Human Brain needs to Suppress Obvious Ideas to Reach the most Creative

Human Brain needs to Suppress Obvious Ideas to Reach the most Creative

According to scientists, the human brain needs to suppress obvious ideas in order to reach the most creative ones. These obvious associations can be found in both convergent and divergent thinking (finding a ‘out-of-the-box’ solution) (when individuals have to come up with several creative ideas). Creativity necessitates a departure from more common and easily reached ideas, but we know very little about how this occurs in our brain.

According to a new study published in the Proceedings of the National Academy of Sciences, brainwaves play an important role in inhibiting habitual thinking modes and allowing access to more remote ideas.

The researchers discovered that when people need to suppress misleading associations in creative tasks, their brainwaves, or alpha oscillations in the right temporal area of the brain, increase. These obvious associations can be found in both convergent and divergent thinking (when individuals have to come up with several creative ideas). Higher levels of alpha brainwaves allow people to generate ideas that are not immediately obvious or well-known.

The human brain needs to suppress obvious ideas in order to reach the most creative ones, according to scientists at Queen Mary University of London and Goldsmiths, University of London.

The researchers demonstrate that stimulating the right temporal part of the brain at alpha frequency increases the ability to inhibit obvious links in both types of creative thinking. This was demonstrated by passing an electrical current through the brain using a non-invasive technique known as transcranial alternating current brain stimulation (tACS), which has few to no side effects or sensations. The findings have implications for how we understand creativity and open up new avenues for influencing the creative process, including through the use of tACS.

“If we need to generate alternative uses of a glass, first we must inhibit our past experience that leads us to think of a glass as a container,” said lead researcher Dr Caroline Di Bernardi Luft of Queen Mary University of London. The novel aspect of our study is that it demonstrates that right temporal alpha oscillations are a key neural mechanism for overriding these obvious associations.

“In order to understand the processes underlying the generation of novel and adequate ideas, we must first dissect creativity as much as possible, then analyze it in context, before putting it back together to understand the process as a whole.”

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Brainwaves suppress obvious ideas to help us think more creatively

The EEG (electroencephalograph) measures different frequencies of brainwaves within the brain. Electrodes are placed at specific locations on the scalp to detect and record electrical impulses in the brain. The frequency of a wave is the number of times it repeats itself in one second. It is comparable to the frequencies that you can listen to on your radio. Our mental performance can suffer if any of these frequencies is deficient, excessive, or difficult to access.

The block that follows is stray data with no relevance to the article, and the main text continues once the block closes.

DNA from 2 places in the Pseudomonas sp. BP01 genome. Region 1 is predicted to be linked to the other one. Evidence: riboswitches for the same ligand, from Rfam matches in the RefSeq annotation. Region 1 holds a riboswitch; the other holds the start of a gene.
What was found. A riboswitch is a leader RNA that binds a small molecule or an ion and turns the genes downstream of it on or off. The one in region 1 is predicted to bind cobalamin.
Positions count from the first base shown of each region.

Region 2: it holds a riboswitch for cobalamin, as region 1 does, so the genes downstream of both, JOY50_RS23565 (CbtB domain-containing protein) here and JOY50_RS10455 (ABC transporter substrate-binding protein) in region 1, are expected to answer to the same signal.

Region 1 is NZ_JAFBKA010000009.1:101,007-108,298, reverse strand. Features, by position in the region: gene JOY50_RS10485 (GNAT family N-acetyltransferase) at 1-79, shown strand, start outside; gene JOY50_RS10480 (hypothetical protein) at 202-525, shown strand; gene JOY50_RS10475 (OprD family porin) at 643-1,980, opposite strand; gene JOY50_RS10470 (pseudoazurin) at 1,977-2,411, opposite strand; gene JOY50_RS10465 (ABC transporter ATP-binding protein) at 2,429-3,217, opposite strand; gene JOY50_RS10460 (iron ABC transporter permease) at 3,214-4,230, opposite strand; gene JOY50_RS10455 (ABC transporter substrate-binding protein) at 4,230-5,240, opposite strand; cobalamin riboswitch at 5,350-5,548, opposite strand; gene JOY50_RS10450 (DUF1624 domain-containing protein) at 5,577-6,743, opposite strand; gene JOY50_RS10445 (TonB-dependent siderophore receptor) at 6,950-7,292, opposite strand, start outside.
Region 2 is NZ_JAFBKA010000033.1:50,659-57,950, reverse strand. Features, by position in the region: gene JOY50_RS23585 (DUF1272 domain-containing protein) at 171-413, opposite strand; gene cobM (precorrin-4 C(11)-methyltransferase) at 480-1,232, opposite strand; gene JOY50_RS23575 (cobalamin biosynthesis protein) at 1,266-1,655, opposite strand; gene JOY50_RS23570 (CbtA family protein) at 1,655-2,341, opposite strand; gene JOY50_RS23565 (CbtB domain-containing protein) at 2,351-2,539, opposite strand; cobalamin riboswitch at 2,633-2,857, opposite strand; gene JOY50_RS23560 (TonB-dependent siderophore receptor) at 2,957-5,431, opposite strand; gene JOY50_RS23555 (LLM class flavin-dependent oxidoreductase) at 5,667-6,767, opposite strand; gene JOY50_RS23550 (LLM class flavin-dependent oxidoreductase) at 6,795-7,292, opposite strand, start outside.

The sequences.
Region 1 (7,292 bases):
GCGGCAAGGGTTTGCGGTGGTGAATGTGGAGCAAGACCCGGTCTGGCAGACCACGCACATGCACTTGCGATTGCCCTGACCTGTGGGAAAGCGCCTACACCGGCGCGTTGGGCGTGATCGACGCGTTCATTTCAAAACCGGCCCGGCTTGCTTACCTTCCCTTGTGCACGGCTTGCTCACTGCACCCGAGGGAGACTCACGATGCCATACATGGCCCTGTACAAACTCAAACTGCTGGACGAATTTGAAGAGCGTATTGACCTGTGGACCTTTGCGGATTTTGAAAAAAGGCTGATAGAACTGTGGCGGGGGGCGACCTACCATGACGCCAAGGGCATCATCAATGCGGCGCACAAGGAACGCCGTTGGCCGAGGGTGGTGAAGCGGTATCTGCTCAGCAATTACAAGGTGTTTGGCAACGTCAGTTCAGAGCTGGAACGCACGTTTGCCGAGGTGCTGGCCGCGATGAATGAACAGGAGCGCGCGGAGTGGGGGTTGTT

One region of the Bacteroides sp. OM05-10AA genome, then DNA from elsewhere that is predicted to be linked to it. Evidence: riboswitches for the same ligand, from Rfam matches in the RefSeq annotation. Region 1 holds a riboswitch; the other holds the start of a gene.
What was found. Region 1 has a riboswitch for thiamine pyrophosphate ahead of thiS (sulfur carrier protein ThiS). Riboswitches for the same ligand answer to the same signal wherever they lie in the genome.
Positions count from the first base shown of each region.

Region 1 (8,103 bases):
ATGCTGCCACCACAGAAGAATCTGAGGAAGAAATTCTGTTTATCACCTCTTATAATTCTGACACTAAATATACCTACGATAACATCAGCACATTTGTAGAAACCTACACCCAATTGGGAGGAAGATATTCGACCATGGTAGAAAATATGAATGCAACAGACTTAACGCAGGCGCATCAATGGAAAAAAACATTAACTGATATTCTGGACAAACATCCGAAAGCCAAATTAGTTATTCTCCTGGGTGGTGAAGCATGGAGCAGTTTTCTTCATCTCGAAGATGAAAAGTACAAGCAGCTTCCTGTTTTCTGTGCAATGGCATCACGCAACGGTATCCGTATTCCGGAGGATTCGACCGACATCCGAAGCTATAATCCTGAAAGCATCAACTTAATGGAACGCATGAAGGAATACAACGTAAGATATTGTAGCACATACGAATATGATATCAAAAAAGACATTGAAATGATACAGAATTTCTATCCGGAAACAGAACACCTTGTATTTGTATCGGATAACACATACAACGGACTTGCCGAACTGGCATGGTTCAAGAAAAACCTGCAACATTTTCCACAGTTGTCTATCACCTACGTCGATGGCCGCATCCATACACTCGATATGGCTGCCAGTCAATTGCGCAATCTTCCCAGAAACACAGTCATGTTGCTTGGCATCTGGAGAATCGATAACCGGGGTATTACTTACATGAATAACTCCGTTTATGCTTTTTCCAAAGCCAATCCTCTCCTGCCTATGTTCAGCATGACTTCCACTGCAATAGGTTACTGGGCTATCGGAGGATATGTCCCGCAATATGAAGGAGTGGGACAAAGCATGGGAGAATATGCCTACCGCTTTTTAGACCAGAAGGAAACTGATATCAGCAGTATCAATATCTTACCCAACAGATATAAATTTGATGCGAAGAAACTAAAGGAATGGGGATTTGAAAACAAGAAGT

The researchers demonstrated the neural mechanism underlying creativity by monitoring the brain’s electrical activity with an electroencephalogram (EEG), which detects electrical signals via small sensors placed on the head. They were also able to investigate the waves’ causal role by using tACS.

The experiments they carried out looked at how the brain approaches a variety of creative tasks, such as finding words that are related to one another. For example, when we search for concepts associated with a word, we begin with stronger associations and work our way down to weaker or more distant ones (e.g., cat > dog > animal > pet > human > people > family).

Previous research has shown that some people are more creative than others because they can avoid strong associations in order to reach more distant ones, and this study shows that alpha brainwaves play an important role in this process.

Professor Joydeep Bhattacharya of Goldsmiths, University of London, a co-author of this study, added: “In a wood, two roads diverged; I chose the less traveled path. And it’s made all the difference,’ Robert Frost wrote in his famous poem.”

“Thinking creatively requires taking a less traveled path, and our findings provide some evidence on how this is done in our brain.”

The researchers hope to learn how neural processes interact when solving creative problems outside of the laboratory, as well as whether it is possible to create stimulation devices that can monitor the brain and stimulate creativity as needed. The study was carried out as part of the CREAM project, which was funded by the European Commission (Creativity enhancement through advanced brain mapping and stimulation).

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